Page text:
Mon. Apr 15th, 2024

Photo: News_Biden_Harris_1: President Joe Biden and Vice President Kamala Harris via whitehouse.gov

President Biden is slowly fulfilling a key 2020 campaign promise to cancel student debt. After the Supreme Court dealt a blow to his original broad-based forgiveness plan, ruling against it in a 6-3 vote (Biden v. Nebraska) on June 30, 2023, the president vowed to fulfill his promise by finding an alternative way, as reported by The New York Times. According to whitehouse.gov, President Biden reacted to the Court’s decision in a press conference in the Roosevelt Room on June 30, 2023 by reaffirming his commitment to borrowers, one of his main constituencies. “Today’s decision has closed one path. Now we’re going to pursue another. I’m never going to stop fighting for you. We’ll use every tool at our disposal to get you the student debt relief you need to reach your dreams.”

What was the old plan?

The overruled plan would have erased $10,000 in federal student debt for individuals earning $125,000 or less or households earning $250,000 or less, and an additional $10,000 in student debt forgiveness for Pell Grant recipients, as outlined in an article by The Associated Press. Under this plan, 43 million borrowers would have been eligible for up to $20,000 in debt relief. It would cost between $400-$600 billion dollars, according to the Committee for Responsible Federal Budget, which disapproved of the plan and reprimanded the president for pursuing “more of a political stunt than anything close to good policy” in a press release dated Aug. 24, 2022.  

In a Congressional Research Service report, Secretary of Education Miguel Cardona attempted to effectuate the old plan by invoking the Higher Education Relief Opportunities for Students Act of 2003 (HEROES Act), which would enable the Secretary of Education to waive or modify debt for borrowers affected by military operations or national emergencies. The Supreme Court rejected it in a 6-3 vote. Writing for the majority, Chief Justice John Roberts said in their decision that Secretary Cardona was overestimating the authority vested to him by the HEROES Act: “The authority to ‘modify’ statues and regulations allows the Secretary to make modest adjustments and additions to existing provisions, not transform them.”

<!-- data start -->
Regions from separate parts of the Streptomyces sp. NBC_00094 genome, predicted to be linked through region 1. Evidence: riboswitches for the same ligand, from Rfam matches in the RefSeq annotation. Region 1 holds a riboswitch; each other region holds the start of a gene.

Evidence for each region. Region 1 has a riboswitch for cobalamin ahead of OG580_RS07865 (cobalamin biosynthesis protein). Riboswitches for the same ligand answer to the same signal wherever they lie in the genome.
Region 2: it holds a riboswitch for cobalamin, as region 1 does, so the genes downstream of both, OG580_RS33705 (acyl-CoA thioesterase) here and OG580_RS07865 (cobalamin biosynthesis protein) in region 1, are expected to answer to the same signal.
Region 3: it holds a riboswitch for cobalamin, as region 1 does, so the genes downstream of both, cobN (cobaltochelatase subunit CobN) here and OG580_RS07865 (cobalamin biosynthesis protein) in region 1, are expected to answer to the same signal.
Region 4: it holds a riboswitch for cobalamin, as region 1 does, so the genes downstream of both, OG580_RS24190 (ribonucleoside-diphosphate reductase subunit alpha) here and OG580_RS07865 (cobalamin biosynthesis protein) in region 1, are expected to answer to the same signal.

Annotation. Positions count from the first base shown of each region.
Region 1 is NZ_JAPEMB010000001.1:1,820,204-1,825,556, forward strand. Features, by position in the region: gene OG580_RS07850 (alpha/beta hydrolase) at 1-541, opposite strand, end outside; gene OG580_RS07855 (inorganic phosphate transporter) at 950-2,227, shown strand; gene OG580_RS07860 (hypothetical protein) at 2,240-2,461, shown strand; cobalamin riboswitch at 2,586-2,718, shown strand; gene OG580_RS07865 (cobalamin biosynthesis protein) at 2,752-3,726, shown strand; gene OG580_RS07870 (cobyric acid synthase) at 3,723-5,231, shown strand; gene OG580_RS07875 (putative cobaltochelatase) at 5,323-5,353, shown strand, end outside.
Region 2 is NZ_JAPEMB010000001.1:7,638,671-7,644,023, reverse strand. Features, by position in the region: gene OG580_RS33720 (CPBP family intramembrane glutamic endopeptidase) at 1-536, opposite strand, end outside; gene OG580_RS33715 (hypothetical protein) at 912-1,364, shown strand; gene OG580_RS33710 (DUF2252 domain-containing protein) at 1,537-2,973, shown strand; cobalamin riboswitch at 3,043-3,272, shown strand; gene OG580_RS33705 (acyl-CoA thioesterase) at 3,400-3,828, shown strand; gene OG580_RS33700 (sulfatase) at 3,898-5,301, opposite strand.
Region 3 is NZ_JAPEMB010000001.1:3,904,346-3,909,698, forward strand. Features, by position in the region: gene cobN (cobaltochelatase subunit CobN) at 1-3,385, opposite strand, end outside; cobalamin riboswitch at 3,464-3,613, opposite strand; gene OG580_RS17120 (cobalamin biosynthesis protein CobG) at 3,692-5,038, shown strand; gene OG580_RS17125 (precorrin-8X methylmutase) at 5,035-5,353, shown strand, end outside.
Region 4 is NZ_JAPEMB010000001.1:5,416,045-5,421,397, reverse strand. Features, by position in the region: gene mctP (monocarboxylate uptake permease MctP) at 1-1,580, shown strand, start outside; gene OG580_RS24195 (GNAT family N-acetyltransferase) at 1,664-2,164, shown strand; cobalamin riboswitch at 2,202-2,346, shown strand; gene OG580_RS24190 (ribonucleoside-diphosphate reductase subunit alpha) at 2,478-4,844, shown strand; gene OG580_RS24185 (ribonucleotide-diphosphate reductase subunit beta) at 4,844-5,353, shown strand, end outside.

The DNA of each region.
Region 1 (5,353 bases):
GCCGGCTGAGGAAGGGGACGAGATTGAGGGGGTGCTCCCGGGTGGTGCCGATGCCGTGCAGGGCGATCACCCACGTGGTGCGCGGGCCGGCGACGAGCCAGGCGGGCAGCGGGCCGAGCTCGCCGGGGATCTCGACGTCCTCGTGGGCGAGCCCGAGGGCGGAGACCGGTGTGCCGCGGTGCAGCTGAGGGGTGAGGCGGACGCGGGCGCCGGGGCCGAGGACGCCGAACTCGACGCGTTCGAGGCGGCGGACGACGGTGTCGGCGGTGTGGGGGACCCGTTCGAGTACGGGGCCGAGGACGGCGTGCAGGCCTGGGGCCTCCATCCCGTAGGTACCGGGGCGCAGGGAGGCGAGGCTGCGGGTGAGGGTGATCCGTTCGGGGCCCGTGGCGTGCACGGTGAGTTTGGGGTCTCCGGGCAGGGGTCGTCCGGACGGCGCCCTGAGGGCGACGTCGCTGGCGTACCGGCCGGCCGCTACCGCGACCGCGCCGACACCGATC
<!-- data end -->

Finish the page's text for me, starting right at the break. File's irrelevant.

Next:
What is the new plan and who qualifies?

The new plan involves cancelling student debt through a piecemeal approach instead of one broad cancellation. To qualify under the new plan, as outlined by the U.S. Department of Education, borrowers must be enrolled in the Saving on a Valuable Education (SAVE) plan, have at least 10 years of repayment history and have originally borrowed $12,000 or less in federal student loans. At the moment, 7.5 million borrowers are enrolled in SAVE and debt relief has been approved for 3.9 million of them, bringing the total to $138 billion, as reported by whitehouse.gov. The most recent round of student debt relief waived $1.2 billion dollars for 153,000 borrowers. 

What is SAVE?

SAVE was put into effect in the summer of 2023 as an income-driven repayment plan, meaning that the monthly student loan payments a borrower makes depend on their family size and income. SAVE also guarantees that borrowers who make their monthly payments on time will not see their balance grow due to unpaid interest. Under SAVE, borrowers making less than $32,800 per year will pay $0 per month, according to studentaid.gov. More benefits for SAVE enrollees are expected to go into effect Feb. 2024 and July 2024. Borrowers may apply for this plan at http://studentaid.gov/save.

What do WCU faculty and students think about student debt relief?

Carly Spence, a WCU student majoring in exercise science with a minor in psychology, expressed her approval of Biden’s loan forgiveness plan and how it helps borrowers achieve their dreams, stating, “I definitely support Biden’s student loan forgiveness plan. Because college is so expensive these days, people are forced to pay off their education for decades after graduation. This is extremely unfair, especially considering many jobs require a college degree. Since many college graduates are putting so much of their incomes into these loans, they aren’t able to save as much, start families, buy houses, etc. as early as past generations. With Biden’s plan, at least some of this debt could be forgiven, helping people to begin their lives and be relieved of the stress that comes with having loans.”

Amy Pajewski is an associate professor and student success librarian at West Chester University who supports student debt cancellation and explained its importance in creating equity: “I wholeheartedly support complete student loan forgiveness and free college for all. As a first-generation college student who attended PASSHE institutions, financial burdens on students is a huge barrier to degree completion. When students are feeling that financial stress, it leads to students being unable to have their basic needs met and in turn aren’t able to focus on learning. Education is a human right and a public good and should be funded by our government. Capitalist principles that drive competition, profit, and efficiency [are] not community-oriented or equitable, and it certainly doesn’t provide access to all.” She also mentioned Debtcollective.org, a union focused on providing debt relief for millions of households.

 


Sameh Sharoud is a third-year Psychology major with a minor in Biology. SS1015422@wcupa.edu

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